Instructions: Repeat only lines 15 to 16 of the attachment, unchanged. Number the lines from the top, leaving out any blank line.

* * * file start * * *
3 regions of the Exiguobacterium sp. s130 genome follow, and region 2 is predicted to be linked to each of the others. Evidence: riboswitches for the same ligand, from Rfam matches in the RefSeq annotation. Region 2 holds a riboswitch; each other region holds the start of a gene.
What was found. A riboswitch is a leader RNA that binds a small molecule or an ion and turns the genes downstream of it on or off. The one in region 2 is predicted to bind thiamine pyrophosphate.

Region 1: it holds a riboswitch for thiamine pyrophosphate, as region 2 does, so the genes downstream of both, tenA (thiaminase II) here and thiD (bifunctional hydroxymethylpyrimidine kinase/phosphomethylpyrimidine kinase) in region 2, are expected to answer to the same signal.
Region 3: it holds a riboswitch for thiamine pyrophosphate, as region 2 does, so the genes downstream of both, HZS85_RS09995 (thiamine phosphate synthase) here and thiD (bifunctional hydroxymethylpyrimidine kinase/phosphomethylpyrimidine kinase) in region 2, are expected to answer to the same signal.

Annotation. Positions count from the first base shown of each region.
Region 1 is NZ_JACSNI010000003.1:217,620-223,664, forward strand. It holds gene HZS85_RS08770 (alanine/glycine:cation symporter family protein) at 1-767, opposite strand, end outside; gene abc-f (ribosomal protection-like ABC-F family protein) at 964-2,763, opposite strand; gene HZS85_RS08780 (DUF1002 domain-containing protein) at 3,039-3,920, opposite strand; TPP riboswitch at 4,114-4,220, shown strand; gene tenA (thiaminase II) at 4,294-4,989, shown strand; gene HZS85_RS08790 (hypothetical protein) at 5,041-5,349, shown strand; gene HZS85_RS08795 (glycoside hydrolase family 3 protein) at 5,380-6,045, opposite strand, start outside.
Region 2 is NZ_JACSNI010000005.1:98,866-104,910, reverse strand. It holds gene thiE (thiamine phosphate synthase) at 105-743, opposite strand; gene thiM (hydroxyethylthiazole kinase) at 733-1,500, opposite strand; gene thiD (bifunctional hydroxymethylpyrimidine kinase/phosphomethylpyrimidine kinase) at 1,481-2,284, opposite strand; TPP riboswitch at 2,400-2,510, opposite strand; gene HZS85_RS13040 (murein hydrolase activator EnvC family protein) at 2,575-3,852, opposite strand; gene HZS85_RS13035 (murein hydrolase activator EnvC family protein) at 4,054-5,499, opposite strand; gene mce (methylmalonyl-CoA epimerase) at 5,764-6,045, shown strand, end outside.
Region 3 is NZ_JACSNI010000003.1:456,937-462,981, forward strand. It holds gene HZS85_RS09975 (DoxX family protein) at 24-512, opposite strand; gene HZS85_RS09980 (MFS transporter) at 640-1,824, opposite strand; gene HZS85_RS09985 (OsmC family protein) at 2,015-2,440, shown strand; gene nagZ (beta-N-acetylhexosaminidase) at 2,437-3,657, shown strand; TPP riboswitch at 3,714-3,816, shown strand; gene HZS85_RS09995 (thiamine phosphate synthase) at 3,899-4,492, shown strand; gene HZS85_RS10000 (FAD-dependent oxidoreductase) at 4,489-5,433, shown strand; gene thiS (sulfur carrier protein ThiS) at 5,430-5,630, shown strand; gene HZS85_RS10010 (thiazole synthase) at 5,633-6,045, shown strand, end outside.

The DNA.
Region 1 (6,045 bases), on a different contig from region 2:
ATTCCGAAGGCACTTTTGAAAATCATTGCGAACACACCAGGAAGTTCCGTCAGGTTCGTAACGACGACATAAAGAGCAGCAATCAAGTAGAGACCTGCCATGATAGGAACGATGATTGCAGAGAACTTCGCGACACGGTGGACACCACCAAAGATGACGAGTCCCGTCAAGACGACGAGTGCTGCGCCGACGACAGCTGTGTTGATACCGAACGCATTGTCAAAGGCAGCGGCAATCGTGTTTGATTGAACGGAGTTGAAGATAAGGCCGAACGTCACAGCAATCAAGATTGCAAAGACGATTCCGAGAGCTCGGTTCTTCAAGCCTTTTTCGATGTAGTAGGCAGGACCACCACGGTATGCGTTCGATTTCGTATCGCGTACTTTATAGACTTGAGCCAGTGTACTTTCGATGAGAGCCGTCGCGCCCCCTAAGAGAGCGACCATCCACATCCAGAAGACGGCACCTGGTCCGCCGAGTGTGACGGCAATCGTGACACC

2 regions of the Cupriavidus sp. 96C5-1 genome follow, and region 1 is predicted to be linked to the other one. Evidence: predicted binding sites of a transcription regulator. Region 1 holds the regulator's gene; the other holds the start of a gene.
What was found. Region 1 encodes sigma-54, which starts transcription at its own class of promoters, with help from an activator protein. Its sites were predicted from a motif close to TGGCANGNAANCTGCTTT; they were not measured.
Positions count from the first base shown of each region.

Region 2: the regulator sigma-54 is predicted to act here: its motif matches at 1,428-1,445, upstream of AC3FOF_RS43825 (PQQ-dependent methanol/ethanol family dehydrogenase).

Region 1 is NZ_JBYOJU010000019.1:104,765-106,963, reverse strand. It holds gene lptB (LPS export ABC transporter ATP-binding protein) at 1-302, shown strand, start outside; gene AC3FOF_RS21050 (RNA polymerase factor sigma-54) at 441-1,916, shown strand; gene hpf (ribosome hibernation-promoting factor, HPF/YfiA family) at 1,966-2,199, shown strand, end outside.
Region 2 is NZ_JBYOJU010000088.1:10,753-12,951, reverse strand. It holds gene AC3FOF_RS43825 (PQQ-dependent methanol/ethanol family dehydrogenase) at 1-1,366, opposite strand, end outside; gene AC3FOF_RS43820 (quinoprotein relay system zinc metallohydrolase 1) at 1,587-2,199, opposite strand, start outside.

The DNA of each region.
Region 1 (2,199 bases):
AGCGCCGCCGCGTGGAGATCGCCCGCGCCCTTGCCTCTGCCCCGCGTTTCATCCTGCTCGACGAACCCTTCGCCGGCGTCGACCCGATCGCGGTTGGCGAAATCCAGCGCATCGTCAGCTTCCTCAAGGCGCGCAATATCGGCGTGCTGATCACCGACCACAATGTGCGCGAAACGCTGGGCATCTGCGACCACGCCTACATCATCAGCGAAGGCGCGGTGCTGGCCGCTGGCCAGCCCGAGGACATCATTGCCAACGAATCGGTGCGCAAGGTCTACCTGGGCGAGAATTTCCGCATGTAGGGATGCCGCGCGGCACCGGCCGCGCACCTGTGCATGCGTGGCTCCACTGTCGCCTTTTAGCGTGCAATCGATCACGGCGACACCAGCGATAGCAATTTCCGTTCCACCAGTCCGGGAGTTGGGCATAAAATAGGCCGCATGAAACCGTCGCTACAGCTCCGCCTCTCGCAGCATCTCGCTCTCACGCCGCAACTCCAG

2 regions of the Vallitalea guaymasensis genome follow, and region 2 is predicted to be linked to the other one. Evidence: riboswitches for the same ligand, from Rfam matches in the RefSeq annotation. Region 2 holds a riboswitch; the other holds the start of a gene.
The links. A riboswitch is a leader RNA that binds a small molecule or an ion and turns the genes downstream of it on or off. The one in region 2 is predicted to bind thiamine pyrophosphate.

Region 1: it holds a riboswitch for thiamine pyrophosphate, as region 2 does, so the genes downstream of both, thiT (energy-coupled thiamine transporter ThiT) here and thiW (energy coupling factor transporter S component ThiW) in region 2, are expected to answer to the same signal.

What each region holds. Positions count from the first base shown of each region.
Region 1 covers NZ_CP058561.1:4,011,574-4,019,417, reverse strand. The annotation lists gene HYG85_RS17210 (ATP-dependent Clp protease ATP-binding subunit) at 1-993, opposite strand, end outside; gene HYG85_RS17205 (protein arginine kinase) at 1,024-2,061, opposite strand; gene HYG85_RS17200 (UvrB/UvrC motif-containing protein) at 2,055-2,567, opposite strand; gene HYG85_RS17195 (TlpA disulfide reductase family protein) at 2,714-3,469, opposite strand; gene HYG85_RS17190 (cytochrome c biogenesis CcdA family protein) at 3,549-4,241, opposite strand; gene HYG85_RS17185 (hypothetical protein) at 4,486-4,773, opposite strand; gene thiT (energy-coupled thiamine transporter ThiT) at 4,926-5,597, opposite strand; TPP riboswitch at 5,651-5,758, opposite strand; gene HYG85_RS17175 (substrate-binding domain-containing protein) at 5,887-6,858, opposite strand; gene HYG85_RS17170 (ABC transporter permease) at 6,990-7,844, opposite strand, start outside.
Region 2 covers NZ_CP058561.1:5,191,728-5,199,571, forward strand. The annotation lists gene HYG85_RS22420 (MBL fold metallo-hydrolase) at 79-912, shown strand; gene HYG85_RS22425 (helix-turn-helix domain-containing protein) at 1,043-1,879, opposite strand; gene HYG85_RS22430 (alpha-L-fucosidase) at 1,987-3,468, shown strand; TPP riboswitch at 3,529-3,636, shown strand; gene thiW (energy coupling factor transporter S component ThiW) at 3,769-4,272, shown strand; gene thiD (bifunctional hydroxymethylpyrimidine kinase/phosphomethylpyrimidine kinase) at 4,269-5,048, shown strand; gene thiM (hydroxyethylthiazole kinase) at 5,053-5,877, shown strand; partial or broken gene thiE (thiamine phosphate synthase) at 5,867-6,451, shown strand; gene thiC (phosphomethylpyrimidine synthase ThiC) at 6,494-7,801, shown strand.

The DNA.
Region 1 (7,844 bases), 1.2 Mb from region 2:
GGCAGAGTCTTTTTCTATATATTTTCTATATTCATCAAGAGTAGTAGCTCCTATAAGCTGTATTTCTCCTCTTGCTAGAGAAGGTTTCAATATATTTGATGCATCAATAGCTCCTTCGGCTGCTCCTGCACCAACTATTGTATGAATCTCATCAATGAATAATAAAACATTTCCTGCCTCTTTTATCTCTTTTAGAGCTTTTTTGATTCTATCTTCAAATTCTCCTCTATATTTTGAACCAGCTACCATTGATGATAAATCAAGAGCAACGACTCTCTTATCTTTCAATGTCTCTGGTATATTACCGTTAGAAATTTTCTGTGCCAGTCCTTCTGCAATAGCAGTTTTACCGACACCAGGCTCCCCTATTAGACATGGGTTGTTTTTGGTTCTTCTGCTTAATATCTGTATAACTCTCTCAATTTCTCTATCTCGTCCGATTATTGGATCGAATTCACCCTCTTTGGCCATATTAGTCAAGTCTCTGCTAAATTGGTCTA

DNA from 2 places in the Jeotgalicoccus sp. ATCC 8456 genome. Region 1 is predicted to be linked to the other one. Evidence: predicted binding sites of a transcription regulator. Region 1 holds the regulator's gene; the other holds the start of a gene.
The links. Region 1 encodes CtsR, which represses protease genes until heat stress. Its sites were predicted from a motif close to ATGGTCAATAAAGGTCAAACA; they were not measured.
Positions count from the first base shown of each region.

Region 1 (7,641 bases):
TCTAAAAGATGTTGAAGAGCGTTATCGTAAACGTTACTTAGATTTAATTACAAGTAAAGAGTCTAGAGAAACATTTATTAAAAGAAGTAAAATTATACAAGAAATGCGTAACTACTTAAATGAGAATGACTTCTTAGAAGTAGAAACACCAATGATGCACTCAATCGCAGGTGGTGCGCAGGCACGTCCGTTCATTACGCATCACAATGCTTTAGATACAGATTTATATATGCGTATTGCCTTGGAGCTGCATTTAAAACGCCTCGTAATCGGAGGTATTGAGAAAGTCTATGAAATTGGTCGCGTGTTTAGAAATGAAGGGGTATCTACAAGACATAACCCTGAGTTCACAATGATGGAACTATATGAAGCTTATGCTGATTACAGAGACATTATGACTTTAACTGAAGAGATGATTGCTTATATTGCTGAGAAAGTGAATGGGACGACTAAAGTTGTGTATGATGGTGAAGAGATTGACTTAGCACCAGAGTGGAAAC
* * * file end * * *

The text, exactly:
Region 2: the regulator sigma-54 is predicted to act here: its motif matches at 1,428-1,445, upstream of AC3FOF_RS43825 (PQQ-dependent methanol/ethanol family dehydrogenase).

Region 1 is NZ_JBYOJU010000019.1:104,765-106,963, reverse strand. It holds gene lptB (LPS export ABC transporter ATP-binding protein) at 1-302, shown strand, start outside; gene AC3FOF_RS21050 (RNA polymerase factor sigma-54) at 441-1,916, shown strand; gene hpf (ribosome hibernation-promoting factor, HPF/YfiA family) at 1,966-2,199, shown strand, end outside.